airdressing is increasingly becoming a popular career choice in South Africa. Tatenda Sibanda, a 33-year-old senior hairstylist from the candi&co beauty salon in Randburg, Johannesburg, tells us more.
I am originally from Zimbabwe; that’s actually where my love and passion for hair started.
I started professionally in 2006, but started doing hair way before that, when I was in primary school.
I attended boarding school and, because there were no salons on campus or anybody who would do our hair, we were forced to do our own hair.
That’s where I discovered how much I loved doing people’s hair.
Quite a number of things, but it all comes back to providing a proper consultation. The consultation is the fact-finding mission that concerns the client’s hair and lifestyle.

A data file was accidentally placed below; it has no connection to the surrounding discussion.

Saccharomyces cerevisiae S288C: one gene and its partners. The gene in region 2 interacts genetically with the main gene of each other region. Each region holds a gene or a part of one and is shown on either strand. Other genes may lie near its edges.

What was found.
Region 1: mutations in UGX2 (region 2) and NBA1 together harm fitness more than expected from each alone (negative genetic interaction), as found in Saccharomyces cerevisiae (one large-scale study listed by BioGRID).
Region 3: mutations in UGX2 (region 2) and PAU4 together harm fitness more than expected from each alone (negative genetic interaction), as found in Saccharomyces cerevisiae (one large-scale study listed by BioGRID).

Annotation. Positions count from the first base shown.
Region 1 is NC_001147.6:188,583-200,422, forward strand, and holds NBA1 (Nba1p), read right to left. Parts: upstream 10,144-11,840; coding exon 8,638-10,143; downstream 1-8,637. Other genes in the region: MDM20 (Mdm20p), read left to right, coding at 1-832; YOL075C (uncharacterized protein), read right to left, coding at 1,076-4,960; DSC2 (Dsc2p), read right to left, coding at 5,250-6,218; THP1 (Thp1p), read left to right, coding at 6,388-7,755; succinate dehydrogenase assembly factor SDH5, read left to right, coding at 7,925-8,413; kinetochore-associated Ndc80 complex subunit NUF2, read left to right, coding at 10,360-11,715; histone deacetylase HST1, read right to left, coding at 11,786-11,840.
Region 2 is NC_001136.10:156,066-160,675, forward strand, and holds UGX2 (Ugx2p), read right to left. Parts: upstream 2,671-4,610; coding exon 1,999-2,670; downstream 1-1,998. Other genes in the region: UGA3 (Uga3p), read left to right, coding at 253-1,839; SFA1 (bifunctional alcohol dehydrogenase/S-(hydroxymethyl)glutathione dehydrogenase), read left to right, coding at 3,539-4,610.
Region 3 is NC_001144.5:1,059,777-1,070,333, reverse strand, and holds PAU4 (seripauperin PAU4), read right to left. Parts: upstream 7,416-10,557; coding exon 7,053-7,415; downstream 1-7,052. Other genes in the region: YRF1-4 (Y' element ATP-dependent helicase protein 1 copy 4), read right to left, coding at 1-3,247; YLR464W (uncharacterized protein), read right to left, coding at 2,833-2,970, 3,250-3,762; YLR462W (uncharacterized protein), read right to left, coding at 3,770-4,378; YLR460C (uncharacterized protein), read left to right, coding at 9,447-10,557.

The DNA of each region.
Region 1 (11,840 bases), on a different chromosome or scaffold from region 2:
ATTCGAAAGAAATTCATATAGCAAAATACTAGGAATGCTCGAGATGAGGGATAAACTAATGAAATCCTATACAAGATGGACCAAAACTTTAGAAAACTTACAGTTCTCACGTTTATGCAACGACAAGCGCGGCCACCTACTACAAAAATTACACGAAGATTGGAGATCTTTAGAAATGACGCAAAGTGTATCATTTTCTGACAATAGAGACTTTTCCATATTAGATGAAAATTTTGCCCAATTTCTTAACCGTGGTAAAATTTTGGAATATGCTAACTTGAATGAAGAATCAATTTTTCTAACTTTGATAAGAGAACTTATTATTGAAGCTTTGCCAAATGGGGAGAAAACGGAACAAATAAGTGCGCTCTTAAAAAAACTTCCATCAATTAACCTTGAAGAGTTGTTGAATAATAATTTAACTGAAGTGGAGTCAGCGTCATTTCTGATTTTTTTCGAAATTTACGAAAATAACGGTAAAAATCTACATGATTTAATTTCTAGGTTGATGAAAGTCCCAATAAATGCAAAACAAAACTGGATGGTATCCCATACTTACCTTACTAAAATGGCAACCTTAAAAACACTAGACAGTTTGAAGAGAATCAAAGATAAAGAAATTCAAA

This is where I find out more about a client’s hair and scalp. Then I can provide proper recommendations, give clients my advice and discontinue certain products if I believe they are harmful.
You need to hold a matric certificate and a diploma or degree from a reputable hair institute or academy where you would have learnt more about hair. And have a love for everything hair.
I attended Tyrone’s Cosmetology Centre in Zimbabwe. It was a two-year course and I obtained a diploma in cosmetology.
When I came to South Africa, I went to the candi&co training academy, a cosmetology centre.
I was given the option of studying make-up, hair, waxing or other beauty-related courses. I chose to study hair, which was a full-time three-month course. It was kind of in-house training to prepare me for work at the salon.
We actually call it hair type. There are different hair types.
Hair is categorised by a combination of hair texture, which is the diameter of an individual’s hair strands, and the hair formation, which is the shape of the hair as it grows out of the hair follicle.
For instance, I have fine hair, which means that the